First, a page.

The Mississippi Coastal Health Information Exchange (MSCHIE) has launched Phase 2 of its HIE deployment, which will expand its services to four additional health systems, launch a community outreach training program, and integrate with additional EHR vendors throughout the community, marking a major milestone in its efforts to improve patient care coordination and clinical outcomes in the Mississippi counties hit hardest by Hurricane Katrina.
The inaugural MSCHIE participants--Memorial Hospital at Gulfport, Singing River Health System, including Singing River Hospital and Ocean Springs Hospital, and Coastal Family Health Center, a federally qualified health center representing multiple clinics--will be joined by four additional health systems. This expansion extends a diverse functionality set, powered by Medicity's health information exchange technology, to the new participants.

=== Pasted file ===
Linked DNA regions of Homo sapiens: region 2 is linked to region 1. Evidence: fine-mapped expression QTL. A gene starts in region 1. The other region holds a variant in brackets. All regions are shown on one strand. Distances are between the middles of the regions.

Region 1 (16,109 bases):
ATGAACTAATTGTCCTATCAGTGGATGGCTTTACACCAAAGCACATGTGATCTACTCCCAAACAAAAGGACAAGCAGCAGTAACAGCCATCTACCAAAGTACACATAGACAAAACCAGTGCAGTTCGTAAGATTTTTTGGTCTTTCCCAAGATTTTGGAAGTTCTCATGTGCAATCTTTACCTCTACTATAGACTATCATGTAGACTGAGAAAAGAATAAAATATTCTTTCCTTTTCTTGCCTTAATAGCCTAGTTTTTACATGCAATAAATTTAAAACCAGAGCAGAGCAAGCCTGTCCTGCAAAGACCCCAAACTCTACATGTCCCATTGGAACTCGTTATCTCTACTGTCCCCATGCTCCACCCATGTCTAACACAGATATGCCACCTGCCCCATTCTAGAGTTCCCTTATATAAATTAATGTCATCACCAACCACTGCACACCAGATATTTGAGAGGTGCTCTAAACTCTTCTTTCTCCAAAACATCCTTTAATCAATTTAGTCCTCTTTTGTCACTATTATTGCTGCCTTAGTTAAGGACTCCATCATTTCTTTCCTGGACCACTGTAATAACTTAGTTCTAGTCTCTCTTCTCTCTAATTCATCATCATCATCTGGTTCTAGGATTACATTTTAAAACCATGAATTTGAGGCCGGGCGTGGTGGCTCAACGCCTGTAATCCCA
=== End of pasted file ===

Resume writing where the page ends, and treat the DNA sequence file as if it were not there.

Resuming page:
MSCHIE currently enables physicians to access longitudinal patient records that include outpatient medication history, ADT data, laboratory results, transcribed reports, and discharge summaries. Important for a community where a significant percentage of patients use Medicaid, medication histories in the MSCHIE system include Medicaid data.
To increase the value of MSCHIE throughout the community, Phase 2 will include an aggressive outreach training campaign targeting clinics associated with participating hospitals and other providers in the community. MSCHIE will also integrate with eMDs and Allscripts EHRs as part of Phase 2.
MSCHIE employs Medicity technology to aggregate and stage community data from across disparate systems and care locations, perform patient-matching, create longitudinal patient records and make them accessible to providers, and integrate with EHR systems in the community. Dell Perot Systems provides data center services for the exchange.
The state of Mississippi has focused on implementing information technologies to ensure quality and continuity of care for its citizens since 2005 when Hurricane Katrina demonstrated to officials the difficulty of treating patients effectively and efficiently when paper records are destroyed and comprehensive health information is inaccessible.
Source: Mississippi Coastal Health Information Exchange